A 50:50 parliament?
Canadian Prime Minister Justin Trudeau won international attention last year for insisting on a gender balanced cabinet on the grounds that “its 2015” [Ref: Global News]. While the proportion of women in the UK parliament rose to a third in 2015, it is argued that a representative democracy should have a full gender balance [Ref: 50:50 Parliament]. The Labour Party used all-female shortlists for safe seats to increase the number of female MPs in 1997 and 2005, but its use has been controversial both internally and in other parties [Ref: Guardian]. Feminist campaigners argue that countries where political gender quotas are common tend to offer more robust support to women on sex-specific issues such as reproductive rights, discrimination in the workplace and childcare, and therefore balanced parliaments are more democratic [Ref: New Statesman]. Yet some question whether the use of enforced quotas to advance political ends is itself illiberal, and whether imposing tokenistic targets distracts from challenging gender inequalities across the rest of society. As critic Sabine Beppler-Spahl argues, they “have nothing to do with democracy or equality… (because) The number of women on boards is not the root of any problem” [Ref: spiked]. Do quotas undermine genuine equality, giving women “special privileges granted to them from above” [Ref: spiked]? Or should we accept that they are an important way of ensuring fairness in the workplace? Are gender quotas good for equality?
It is crucial for debaters to have read the articles in this section, which provide essential information and arguments for and against the debate motion. Students will be expected to have additional evidence and examples derived from independent research, but they can expect to be criticised if they lack a basic familiarity with the issues raised in the essential reading.
Vicky Pryce Guardian 23 November 2015
Laurie Penny New Statesman 18 September 2015
Martin Vander Weyer Telegraph 27 March 2015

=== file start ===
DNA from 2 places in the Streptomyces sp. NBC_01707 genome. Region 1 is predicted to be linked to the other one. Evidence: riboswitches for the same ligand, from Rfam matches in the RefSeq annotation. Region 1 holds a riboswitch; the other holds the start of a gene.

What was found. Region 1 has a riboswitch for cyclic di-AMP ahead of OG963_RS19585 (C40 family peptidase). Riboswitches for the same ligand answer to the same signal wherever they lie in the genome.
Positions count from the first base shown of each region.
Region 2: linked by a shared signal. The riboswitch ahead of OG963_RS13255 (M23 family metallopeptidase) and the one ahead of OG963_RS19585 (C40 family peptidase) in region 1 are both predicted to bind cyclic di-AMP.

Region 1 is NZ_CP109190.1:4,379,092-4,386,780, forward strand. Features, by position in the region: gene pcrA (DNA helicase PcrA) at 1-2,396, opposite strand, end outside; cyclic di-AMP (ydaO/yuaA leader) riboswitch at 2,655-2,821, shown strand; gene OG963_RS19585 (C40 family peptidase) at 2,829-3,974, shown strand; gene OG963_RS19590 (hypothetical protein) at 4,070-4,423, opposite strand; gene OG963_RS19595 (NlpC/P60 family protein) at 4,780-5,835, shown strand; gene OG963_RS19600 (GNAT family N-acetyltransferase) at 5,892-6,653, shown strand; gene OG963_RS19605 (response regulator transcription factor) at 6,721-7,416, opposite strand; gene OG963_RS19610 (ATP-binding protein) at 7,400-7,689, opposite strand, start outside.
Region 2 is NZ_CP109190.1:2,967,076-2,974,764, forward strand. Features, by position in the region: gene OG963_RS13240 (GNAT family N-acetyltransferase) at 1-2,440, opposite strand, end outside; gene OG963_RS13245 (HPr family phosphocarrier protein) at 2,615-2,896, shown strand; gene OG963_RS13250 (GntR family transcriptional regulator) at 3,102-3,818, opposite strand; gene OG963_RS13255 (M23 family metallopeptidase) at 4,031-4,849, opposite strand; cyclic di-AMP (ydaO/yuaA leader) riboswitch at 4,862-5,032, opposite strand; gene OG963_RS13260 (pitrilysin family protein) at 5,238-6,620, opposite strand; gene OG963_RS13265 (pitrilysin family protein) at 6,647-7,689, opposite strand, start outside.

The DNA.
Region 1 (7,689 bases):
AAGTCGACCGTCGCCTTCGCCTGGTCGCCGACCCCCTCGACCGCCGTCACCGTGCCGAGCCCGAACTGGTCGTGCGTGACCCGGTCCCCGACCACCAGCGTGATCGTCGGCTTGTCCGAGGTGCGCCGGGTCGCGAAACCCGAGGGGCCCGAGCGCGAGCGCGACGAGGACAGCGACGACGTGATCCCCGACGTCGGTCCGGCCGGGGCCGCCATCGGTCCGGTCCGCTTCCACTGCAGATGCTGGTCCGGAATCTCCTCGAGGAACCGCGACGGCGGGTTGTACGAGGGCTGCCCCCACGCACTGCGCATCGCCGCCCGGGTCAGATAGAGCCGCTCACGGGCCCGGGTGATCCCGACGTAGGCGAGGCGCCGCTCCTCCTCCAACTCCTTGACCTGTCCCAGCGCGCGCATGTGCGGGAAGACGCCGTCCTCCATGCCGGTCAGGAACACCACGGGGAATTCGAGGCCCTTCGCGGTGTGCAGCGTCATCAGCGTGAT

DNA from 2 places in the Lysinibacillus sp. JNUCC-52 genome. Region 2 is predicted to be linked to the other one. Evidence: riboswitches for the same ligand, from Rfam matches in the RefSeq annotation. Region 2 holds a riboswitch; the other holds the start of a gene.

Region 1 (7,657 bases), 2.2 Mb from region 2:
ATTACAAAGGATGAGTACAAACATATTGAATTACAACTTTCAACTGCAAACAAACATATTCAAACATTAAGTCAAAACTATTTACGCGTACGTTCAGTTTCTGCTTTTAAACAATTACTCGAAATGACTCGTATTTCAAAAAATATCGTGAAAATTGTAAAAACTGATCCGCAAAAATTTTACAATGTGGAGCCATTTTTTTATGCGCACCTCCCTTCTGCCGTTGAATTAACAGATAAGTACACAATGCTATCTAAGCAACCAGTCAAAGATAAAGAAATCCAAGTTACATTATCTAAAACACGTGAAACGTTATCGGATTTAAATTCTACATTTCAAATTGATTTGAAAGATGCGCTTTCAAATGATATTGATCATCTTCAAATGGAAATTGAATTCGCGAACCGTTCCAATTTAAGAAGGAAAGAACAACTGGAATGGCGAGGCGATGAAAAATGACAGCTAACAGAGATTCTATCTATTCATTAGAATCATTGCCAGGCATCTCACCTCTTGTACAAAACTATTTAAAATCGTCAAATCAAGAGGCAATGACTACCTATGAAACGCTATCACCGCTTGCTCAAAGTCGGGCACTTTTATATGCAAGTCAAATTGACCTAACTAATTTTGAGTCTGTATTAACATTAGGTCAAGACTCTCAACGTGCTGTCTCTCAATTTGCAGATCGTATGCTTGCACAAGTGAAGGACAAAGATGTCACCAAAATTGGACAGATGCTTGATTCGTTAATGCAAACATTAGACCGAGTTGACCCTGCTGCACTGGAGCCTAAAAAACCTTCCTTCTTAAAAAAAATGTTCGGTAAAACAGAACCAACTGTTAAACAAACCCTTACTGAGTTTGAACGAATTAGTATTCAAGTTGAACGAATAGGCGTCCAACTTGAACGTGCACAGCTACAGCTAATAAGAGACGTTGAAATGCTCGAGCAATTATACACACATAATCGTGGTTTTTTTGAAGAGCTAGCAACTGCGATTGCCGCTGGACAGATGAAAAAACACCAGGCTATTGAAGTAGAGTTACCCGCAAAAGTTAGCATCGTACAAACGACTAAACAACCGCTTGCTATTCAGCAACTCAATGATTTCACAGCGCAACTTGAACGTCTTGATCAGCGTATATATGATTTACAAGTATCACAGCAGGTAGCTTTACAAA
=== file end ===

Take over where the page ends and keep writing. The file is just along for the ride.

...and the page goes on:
Věra Jourová The Parliament Magazine 15 December 2014
Sabine Bepplar-Spahl spiked 20 August 2015
Alison Wolf Guardian 21 January 2015
Carrie Lukas New York Times 7 December 2014
Ruth Lea The Times 7 January 2013
Definitions of key concepts that are crucial for understanding the topic. Students should be familiar with these terms and the different ways in which they are used and interpreted and should be prepared to explain their significance.
Useful websites and materials that provide a good starting point for research.
Kate Andrews International Business Times 9 November 2015
Lydia Smith International Business Times 29 October 2015
Department of Business, Innovation and Skills 29 October 2015
Gemma Williams Institute for Government 26 October 2015
Guardian 27 September 2015
Oyvind Skorge LSE Politics & Policy 27 July 2015
Government Equalities Office 14 July 2015
Chartered Institute of Personnel and Development June 2015
The Week 15 May 2015
Hannah Lynn Lexis Nexis 26 March 2015
Monidipa Fouzder Law Gazette 6 November 2014
Meir Shemla & Anja Kreienberg Forbes 16 October 2014
Will Jordan YouGov 28 August 2014
Claer Barrett Financial Times 15 May 2014
Economist 25 March 2014
Derek Thompson Atlantic 30 May 2013
Links to organisations, campaign groups and official bodies who are referenced within the Topic Guide or which will be of use in providing additional research information.
IN THE NEWS
Relevant recent news stories from a variety of sources, which ensure students have an up to date awareness of the state of the debate.
Telegraph 13 January 2016
BBC News 18 November 2015
Global News 5 November 2015
BBC News 25 October 2015
Politics Home 22 October 2015
BBC News 20 October 2015
Guardian 13 October 2015
Martin Bentham Evening Standard 21 September 2015
Channel 4 News 14 September 2015
Guardian 8 May 2015
Reuters 6 March 2015
Scotsman 23 December 2014
City AM 30 June 2014
BBC News 12 October 2012
BBC News 24 February 2011